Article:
3. Weeding — You can forego most weeding. If the weeds are large and overwhelming the plants, you might occasionally weed by pulling up the worst offenders. But otherwise, let the weeds grow. This approach will work for large plants that grow quickly, thereby out-competing or shading out most weeds. If a crop does not handle weeds well, you might want to pick a different crop to grow.
Commercial farmers sometimes grow crops without weeding. For example, camelina sativa is grown to provide camelina oil for biofuel (especially in the Pacific northwest). The crop is grown without herbicide, pesticides, or weeding. The yields are lower, but so are the inputs, and therefore the crop is profitable. See this PDF article.
4. Pests — Skip most pesticides. I would occasionally use an all-natural pesticide, like a pesticide soap or an essential oils spray. But otherwise, let the plants fend off the pests. Pick varieties of each plant that are known for good pest resistance. Lower yields in exchange for less labor is the trade-off here. You can also fend off pests will little effort by growing a strip of flowering plants around your garden, in order to attract good bugs: insects that will eat garden pests. Here’s a brief article on the topic: The best flowers to attract predator beneficial insects to your garden. And here’s an extensive list of the plants that attract good bugs: Organic Pest Control: The Best Plants to Attract Beneficial Insects and Bees.
I don’t recommend herbicides to kill weeds in a survival garden, nor pesticides to kill bugs. First, crops grown without pesticides and herbicides are healthier. You can’t test your crop for the amount of chemicals that might remain at harvest, as a large agricultural business could. And, second, those chemicals are expensive, especially when purchased in small quantity at retail. You can reduce both the labor and the cost of growing food by foregoing most herbicides and pesticides. I would consider using chemicals on a garden only if it were needed to save an important crop of food.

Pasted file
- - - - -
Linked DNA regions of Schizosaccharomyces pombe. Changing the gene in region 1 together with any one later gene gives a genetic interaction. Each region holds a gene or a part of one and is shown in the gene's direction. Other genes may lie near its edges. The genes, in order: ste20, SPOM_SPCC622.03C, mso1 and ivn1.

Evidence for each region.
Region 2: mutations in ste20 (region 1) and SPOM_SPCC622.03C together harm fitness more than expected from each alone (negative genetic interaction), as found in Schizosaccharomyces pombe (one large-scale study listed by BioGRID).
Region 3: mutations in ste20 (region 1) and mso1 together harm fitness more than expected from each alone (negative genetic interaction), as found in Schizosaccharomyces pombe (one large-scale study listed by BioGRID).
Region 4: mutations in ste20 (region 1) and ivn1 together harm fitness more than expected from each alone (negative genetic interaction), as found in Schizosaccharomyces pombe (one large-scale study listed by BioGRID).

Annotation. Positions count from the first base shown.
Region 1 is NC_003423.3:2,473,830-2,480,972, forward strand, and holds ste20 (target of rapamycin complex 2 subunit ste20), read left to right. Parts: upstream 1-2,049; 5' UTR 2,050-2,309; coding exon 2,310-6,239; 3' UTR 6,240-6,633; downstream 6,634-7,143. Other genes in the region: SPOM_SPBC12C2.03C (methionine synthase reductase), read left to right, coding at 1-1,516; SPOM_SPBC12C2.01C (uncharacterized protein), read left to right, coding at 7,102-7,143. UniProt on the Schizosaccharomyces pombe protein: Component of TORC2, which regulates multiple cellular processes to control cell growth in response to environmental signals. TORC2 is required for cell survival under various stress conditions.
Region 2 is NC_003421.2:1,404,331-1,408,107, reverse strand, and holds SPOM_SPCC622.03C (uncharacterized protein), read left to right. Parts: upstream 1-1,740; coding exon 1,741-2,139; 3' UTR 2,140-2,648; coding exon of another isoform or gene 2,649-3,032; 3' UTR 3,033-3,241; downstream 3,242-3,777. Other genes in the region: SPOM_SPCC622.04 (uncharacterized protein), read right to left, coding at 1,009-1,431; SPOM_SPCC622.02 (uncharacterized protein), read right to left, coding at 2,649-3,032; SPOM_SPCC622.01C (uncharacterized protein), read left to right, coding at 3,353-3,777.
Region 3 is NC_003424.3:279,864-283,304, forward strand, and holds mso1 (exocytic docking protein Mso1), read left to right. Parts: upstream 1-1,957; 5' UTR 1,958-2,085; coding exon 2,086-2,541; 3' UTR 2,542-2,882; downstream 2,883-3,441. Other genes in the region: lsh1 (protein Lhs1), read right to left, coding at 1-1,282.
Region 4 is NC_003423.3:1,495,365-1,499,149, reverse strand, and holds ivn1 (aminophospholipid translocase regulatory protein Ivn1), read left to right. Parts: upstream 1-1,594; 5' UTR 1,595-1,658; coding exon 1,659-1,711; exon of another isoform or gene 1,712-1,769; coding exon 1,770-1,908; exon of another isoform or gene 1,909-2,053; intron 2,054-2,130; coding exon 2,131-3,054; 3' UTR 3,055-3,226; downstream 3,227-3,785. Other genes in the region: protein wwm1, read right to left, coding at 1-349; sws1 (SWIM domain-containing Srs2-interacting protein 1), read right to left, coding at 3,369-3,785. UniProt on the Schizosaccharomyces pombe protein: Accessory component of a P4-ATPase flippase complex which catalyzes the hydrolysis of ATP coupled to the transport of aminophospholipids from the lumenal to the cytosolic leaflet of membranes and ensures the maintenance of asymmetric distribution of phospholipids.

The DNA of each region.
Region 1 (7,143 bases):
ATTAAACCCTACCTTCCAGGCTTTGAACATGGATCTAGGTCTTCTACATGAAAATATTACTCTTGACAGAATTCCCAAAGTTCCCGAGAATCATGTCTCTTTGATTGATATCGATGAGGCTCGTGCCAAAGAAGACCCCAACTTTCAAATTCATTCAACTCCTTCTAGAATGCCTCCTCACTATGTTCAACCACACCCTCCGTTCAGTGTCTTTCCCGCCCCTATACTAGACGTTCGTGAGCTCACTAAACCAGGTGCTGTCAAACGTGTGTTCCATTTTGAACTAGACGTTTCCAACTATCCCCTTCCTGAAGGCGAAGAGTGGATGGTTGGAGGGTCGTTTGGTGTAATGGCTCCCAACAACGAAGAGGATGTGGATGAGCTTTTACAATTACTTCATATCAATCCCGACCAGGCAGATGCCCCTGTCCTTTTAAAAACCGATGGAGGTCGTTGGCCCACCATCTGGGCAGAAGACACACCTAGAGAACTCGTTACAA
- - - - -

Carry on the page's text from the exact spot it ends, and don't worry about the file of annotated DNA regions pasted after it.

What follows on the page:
5. Harvest — some crops are easier to harvest than other crops. Choose the least labor-intensive crops. For example, rice and wheat have relatively little food on each plant stem. You have to cut many stems, thresh the grain (remove it from the plant), and then hull the threshed grain. By comparison, amaranth and quinoa have up to several ounces of grain on each stem, and they need no hulling. This saves much labor. Maize (corn) is also a low-labor crop. The ears are easy to pick and to husk.
When growing seeds or nuts, peanuts are easy to grow and harvest; removing the nuts from the shell is not difficult. By comparison, shelling sunflower seeds and pumpkin seeds is labor intensive. Choose a hulless pumpkin variety like Lady Godiva or Kakai. When growing legumes, such as peas, beans, lentils, and chickpeas, choose varieties with large seeds. This allows you to obtain more food with less work in shelling the legume.
Potatoes and sweet potatoes offer high yields with little labor. Harvesting involves simply digging up the tubers and washing them. They can be cooked with the skins, especially if you have used no herbicides or pesticides on the crop. You can save even more labor by growing tubers in raised rows, so that, at harvest, you can simply knock the rows down to ground level to expose the tubers.
With a little fore-thought and planning, you can grow plenty of food with less time and effort, if you have enough land to make up for the lower yields. Lazy gardening is smart gardening.